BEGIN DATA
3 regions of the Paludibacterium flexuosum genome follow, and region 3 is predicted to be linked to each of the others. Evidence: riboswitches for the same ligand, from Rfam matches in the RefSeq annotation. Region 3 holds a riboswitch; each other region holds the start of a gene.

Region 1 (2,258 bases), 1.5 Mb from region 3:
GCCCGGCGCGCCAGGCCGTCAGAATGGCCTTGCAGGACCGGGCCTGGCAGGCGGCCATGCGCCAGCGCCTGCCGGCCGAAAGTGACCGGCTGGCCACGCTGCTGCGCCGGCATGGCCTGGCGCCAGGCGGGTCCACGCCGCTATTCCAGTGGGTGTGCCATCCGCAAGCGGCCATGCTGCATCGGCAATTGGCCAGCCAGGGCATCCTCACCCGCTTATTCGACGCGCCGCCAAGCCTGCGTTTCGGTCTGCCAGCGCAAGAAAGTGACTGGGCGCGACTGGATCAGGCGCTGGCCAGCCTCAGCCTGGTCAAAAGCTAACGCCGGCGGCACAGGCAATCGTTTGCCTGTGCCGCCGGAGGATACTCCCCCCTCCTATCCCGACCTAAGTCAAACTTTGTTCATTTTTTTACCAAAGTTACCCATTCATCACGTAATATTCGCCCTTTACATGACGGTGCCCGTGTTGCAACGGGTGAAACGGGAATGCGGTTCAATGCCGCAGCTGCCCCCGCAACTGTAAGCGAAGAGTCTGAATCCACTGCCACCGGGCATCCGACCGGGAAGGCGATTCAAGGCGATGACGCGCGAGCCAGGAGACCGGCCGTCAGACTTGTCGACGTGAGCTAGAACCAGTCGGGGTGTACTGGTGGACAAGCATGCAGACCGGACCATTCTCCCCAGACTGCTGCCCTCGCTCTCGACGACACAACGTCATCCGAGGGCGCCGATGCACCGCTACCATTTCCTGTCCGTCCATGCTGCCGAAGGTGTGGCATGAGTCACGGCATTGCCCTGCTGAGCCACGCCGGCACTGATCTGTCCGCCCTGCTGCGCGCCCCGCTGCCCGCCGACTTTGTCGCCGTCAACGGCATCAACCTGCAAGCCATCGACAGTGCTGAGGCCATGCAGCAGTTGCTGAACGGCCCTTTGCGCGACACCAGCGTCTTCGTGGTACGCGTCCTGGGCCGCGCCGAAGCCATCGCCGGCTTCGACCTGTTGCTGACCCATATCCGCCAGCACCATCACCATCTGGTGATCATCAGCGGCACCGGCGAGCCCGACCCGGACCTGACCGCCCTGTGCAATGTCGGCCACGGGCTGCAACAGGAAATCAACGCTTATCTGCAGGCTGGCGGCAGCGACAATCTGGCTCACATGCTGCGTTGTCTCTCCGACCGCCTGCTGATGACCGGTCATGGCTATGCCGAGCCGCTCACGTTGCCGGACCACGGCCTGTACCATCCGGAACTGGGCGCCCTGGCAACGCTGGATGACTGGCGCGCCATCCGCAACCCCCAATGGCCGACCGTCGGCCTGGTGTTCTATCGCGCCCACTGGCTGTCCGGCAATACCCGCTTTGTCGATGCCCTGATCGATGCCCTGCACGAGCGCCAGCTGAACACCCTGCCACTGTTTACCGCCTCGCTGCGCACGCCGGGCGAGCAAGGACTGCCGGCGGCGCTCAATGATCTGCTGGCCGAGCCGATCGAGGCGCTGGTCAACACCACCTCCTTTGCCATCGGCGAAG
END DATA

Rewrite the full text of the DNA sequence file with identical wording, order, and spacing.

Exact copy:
3 regions of the Paludibacterium flexuosum genome follow, and region 3 is predicted to be linked to each of the others. Evidence: riboswitches for the same ligand, from Rfam matches in the RefSeq annotation. Region 3 holds a riboswitch; each other region holds the start of a gene.

Region 1 (2,258 bases), 1.5 Mb from region 3:
GCCCGGCGCGCCAGGCCGTCAGAATGGCCTTGCAGGACCGGGCCTGGCAGGCGGCCATGCGCCAGCGCCTGCCGGCCGAAAGTGACCGGCTGGCCACGCTGCTGCGCCGGCATGGCCTGGCGCCAGGCGGGTCCACGCCGCTATTCCAGTGGGTGTGCCATCCGCAAGCGGCCATGCTGCATCGGCAATTGGCCAGCCAGGGCATCCTCACCCGCTTATTCGACGCGCCGCCAAGCCTGCGTTTCGGTCTGCCAGCGCAAGAAAGTGACTGGGCGCGACTGGATCAGGCGCTGGCCAGCCTCAGCCTGGTCAAAAGCTAACGCCGGCGGCACAGGCAATCGTTTGCCTGTGCCGCCGGAGGATACTCCCCCCTCCTATCCCGACCTAAGTCAAACTTTGTTCATTTTTTTACCAAAGTTACCCATTCATCACGTAATATTCGCCCTTTACATGACGGTGCCCGTGTTGCAACGGGTGAAACGGGAATGCGGTTCAATGCCGCAGCTGCCCCCGCAACTGTAAGCGAAGAGTCTGAATCCACTGCCACCGGGCATCCGACCGGGAAGGCGATTCAAGGCGATGACGCGCGAGCCAGGAGACCGGCCGTCAGACTTGTCGACGTGAGCTAGAACCAGTCGGGGTGTACTGGTGGACAAGCATGCAGACCGGACCATTCTCCCCAGACTGCTGCCCTCGCTCTCGACGACACAACGTCATCCGAGGGCGCCGATGCACCGCTACCATTTCCTGTCCGTCCATGCTGCCGAAGGTGTGGCATGAGTCACGGCATTGCCCTGCTGAGCCACGCCGGCACTGATCTGTCCGCCCTGCTGCGCGCCCCGCTGCCCGCCGACTTTGTCGCCGTCAACGGCATCAACCTGCAAGCCATCGACAGTGCTGAGGCCATGCAGCAGTTGCTGAACGGCCCTTTGCGCGACACCAGCGTCTTCGTGGTACGCGTCCTGGGCCGCGCCGAAGCCATCGCCGGCTTCGACCTGTTGCTGACCCATATCCGCCAGCACCATCACCATCTGGTGATCATCAGCGGCACCGGCGAGCCCGACCCGGACCTGACCGCCCTGTGCAATGTCGGCCACGGGCTGCAACAGGAAATCAACGCTTATCTGCAGGCTGGCGGCAGCGACAATCTGGCTCACATGCTGCGTTGTCTCTCCGACCGCCTGCTGATGACCGGTCATGGCTATGCCGAGCCGCTCACGTTGCCGGACCACGGCCTGTACCATCCGGAACTGGGCGCCCTGGCAACGCTGGATGACTGGCGCGCCATCCGCAACCCCCAATGGCCGACCGTCGGCCTGGTGTTCTATCGCGCCCACTGGCTGTCCGGCAATACCCGCTTTGTCGATGCCCTGATCGATGCCCTGCACGAGCGCCAGCTGAACACCCTGCCACTGTTTACCGCCTCGCTGCGCACGCCGGGCGAGCAAGGACTGCCGGCGGCGCTCAATGATCTGCTGGCCGAGCCGATCGAGGCGCTGGTCAACACCACCTCCTTTGCCATCGGCGAAG